Tending Your Child’s Heart

Tending Your Child's Heart - Parenting Like Hannah

One of the things I love about the ministry of Jesus is that he saw past the actions of people and understood what was in their hearts. Their actions might have been sinful, but if they had a tender heart towards God, He forgave them. If their actions appeared godly, but their hearts were full of ugliness, Jesus would rebuke them.

We will never totally know the hearts of anyone other than our own. In Fighting for Your Child’s Heart, I gave you several ways to attempt to assess the heart of your child. Whether or not you feel you know your child’s heart, there are specific characteristics you want to do everything possible to firmly plant in the heart of your child. I am sure if you asked twenty Christians, you would get twenty slightly different lists, but here are the ones we worked very hard to grow in the heart of our daughter:

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Fighting For Your Child’s Heart

Fighting For Your Child's Life - Parenting Like Hannah

Much has been written and discussed about when to intervene on behalf of your children and how much a parent should be involved. The truth is, every situation is a little different and it is difficult to make blanket statements about those sorts of things. There is one time though, every parent should intervene quickly and that is in the battle for your child’s heart.

As parents, we often become so focused on our child’s behavior we don’t even really consider how their hearts are developing. We just assume if they are obedient, they have obedient and humble hearts. We just know if they say “Yes, Sir” their hearts are respectful and considerate. Yet, as I have worked with hundreds of children and teens over the years, I have seen many obedient, polite children who had some of the most disrespectful, prideful hearts I have ever seen.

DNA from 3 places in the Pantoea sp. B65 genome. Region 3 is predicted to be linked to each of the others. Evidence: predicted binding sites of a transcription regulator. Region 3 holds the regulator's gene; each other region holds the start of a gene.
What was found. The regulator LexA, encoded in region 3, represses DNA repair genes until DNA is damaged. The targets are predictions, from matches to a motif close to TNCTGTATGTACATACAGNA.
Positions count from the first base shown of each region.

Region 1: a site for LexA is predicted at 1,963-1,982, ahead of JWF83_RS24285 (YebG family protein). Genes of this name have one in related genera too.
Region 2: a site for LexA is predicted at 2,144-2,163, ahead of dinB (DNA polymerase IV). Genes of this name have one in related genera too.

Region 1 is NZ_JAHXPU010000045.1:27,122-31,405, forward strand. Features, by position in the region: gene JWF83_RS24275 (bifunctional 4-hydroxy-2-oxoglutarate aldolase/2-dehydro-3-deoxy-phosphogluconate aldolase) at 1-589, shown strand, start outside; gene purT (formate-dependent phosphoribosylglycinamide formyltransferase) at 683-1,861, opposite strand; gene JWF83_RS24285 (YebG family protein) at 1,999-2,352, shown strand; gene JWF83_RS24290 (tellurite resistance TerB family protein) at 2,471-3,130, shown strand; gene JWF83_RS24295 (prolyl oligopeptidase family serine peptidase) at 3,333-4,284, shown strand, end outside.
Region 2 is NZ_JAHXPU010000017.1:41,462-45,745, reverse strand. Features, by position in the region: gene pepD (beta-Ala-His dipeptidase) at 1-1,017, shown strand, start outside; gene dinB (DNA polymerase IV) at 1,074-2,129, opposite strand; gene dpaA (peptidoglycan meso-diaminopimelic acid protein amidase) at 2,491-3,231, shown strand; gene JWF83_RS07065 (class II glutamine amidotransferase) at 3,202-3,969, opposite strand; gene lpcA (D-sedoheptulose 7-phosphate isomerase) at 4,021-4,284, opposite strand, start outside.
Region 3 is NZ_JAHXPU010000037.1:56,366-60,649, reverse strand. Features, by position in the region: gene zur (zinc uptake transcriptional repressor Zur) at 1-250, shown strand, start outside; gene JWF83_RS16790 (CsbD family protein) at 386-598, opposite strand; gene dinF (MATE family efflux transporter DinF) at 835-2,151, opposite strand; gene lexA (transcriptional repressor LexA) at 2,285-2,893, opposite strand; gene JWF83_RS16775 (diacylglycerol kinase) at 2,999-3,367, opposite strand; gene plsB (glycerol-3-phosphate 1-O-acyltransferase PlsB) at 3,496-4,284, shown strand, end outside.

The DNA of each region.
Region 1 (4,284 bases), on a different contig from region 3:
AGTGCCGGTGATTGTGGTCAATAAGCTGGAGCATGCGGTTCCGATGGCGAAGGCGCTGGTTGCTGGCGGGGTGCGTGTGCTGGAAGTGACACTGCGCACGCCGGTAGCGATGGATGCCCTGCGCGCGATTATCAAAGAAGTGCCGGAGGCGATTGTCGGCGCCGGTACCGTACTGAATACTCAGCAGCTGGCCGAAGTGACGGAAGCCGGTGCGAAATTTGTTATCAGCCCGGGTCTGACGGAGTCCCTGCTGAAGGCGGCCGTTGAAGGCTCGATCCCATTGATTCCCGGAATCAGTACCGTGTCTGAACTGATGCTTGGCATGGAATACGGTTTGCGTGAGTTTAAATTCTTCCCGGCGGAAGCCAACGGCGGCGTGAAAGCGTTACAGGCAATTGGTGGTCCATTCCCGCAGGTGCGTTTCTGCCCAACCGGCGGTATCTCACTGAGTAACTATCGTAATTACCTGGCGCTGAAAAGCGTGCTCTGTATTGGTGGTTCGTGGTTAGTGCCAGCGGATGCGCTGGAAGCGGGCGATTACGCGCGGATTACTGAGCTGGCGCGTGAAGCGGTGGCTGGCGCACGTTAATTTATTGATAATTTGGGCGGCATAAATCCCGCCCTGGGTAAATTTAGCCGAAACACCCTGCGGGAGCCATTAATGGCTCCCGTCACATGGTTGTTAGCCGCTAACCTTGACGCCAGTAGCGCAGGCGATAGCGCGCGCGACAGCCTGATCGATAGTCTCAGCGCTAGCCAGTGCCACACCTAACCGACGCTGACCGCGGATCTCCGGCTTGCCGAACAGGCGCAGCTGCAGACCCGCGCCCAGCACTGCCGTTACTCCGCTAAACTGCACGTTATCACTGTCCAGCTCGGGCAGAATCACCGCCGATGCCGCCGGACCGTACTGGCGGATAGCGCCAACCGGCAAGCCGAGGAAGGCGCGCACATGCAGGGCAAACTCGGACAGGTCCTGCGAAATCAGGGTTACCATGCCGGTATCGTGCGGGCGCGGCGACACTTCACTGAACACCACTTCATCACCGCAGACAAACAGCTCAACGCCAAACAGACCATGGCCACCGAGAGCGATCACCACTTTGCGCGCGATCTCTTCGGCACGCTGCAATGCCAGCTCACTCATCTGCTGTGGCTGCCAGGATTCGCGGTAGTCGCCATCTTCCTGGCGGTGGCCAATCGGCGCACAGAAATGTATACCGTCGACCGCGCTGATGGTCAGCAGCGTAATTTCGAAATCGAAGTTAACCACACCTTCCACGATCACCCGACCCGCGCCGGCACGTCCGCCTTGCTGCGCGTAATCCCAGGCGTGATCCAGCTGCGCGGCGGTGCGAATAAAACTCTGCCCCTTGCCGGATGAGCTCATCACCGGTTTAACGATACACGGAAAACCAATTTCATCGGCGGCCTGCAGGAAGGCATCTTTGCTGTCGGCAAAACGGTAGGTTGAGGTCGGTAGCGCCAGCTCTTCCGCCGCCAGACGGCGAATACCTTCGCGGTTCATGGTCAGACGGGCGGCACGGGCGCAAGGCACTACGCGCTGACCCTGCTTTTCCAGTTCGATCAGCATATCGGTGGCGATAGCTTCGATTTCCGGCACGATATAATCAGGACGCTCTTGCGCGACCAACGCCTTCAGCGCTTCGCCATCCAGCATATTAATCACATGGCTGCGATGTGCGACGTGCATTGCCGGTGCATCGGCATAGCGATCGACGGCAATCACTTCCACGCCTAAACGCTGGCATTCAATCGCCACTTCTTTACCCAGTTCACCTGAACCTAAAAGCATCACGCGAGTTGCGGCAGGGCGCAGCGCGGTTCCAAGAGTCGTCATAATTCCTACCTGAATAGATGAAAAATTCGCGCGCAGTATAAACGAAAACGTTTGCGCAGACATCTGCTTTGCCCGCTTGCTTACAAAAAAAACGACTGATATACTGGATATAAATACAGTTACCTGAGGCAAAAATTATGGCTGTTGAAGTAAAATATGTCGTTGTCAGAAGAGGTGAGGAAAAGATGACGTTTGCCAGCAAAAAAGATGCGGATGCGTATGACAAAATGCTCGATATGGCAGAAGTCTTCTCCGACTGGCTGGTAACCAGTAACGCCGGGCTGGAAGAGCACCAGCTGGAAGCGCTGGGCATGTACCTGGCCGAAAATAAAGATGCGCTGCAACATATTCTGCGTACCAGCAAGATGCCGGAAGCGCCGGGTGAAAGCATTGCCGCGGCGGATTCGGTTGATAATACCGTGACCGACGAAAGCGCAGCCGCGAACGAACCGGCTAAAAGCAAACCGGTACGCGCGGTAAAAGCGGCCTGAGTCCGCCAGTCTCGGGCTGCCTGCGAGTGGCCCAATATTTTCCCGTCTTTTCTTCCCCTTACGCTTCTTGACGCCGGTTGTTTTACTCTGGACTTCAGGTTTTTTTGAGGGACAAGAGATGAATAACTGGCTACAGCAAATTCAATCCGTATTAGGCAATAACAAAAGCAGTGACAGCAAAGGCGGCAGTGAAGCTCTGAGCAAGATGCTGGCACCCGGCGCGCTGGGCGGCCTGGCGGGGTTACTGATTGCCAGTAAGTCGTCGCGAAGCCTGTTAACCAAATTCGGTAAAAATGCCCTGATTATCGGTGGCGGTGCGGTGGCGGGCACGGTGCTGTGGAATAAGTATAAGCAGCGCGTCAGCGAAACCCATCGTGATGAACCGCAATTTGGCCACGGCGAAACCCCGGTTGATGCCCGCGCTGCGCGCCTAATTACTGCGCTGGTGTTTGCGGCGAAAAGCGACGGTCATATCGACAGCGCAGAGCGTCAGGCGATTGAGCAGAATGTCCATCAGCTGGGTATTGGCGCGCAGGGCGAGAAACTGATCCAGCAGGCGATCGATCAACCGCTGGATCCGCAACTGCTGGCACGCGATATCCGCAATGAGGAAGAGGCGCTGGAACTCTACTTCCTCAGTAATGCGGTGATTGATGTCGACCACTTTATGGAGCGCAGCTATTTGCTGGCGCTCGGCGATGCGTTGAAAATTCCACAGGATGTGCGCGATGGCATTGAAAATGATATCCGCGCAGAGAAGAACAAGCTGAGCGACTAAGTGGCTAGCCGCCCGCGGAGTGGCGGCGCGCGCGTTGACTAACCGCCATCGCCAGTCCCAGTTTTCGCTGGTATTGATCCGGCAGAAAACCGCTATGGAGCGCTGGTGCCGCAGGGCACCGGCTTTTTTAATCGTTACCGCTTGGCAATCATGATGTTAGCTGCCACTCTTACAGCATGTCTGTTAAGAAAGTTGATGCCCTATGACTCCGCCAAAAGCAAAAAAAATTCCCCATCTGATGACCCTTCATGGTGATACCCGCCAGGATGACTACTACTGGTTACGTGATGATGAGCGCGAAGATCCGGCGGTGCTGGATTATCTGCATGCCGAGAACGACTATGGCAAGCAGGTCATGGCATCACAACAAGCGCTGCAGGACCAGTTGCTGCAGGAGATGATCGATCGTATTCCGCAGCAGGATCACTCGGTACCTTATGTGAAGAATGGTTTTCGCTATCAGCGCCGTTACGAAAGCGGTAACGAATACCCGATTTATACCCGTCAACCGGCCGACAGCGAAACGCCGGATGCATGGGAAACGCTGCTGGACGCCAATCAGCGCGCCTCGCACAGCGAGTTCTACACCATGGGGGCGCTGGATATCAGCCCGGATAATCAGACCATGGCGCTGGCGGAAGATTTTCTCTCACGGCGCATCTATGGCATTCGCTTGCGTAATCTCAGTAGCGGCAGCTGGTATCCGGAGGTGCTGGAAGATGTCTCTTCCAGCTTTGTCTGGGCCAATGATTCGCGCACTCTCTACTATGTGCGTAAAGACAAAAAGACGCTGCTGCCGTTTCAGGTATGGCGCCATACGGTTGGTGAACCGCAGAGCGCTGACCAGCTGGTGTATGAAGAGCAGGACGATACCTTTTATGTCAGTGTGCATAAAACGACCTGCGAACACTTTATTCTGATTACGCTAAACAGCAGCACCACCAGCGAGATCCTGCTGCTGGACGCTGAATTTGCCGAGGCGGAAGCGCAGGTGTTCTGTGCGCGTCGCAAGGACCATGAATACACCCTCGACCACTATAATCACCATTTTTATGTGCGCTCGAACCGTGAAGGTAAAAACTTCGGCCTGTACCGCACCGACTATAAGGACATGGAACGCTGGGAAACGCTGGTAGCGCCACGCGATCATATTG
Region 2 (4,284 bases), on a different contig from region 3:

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Teaching Kids About Consequences

Teaching Kids About Consequences - Parenting Like Hannah
Some consequences are minor

 

This is not your normal discipline post. If you are struggling with discipline, you can check past entries under discipline for lots of ideas and tips. This post is about giving your children some of the “why’s” of God’s commands and principles. Sometimes God tells us to do things we may never really understand until we are in Heaven. Often though, God’s rules are not to keep us from “having fun” but to help us avoid all sorts of negative consequences.

Don’t get me wrong. No child wants to hear a constant litany of all of the bad things that can happen if they make a bad choice. Often in our efforts to be the “awesome” parent though, we forget to help our kids understand why God is so incredibly smart about the best ways for us to live our lives.

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Asking Kids Better Bible Questions

Asking Kids Better Bible Questions - Parenting Like HannahHow many people were on the Ark? What was the name of the Apostle who denied Jesus? Who was in jail with Silas? Often the questions we ask kids and teens about the Bible have them recall facts. If we are trying to dig a little deeper, the questions often result in getting the opinion of the person answering the question. Both of those types of questions can be useful in a Bible classroom or around your house. They can confirm what knowledge has been retained or what a child’s opinion may be on a variety of subjects.

There are other types of questions I want to encourage you to start asking children and teens as you talk about the Bible and its principles. These questions will encourage them to think a little deeper. What you want to do is to try to get them to begin seeing connections between Bible stories, godly principles and real life actions. Hopefully these questions will encourage them to think a little more carefully before making decisions.

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Toddlers and Chores

Toddlers and Chores - Parenting Like Hannah

I have a confession to make. We put our daughter to work when she was about eighteen months old. Worse yet, I think you should put your child to work, too. Now before you start researching child labor laws, hang with me for a moment.

We don’t talk about it in churches much these days, but God actually has quite a bit to say about work. From the Garden of Eden, when God immediately put Adam to work (Genesis 2:15) to the letters written by Paul, it is obvious God expects us to work. In fact, the most impactful verse may just be in Colossians 3:23, where Paul tells us to work as if we are working for the Lord and not for men.

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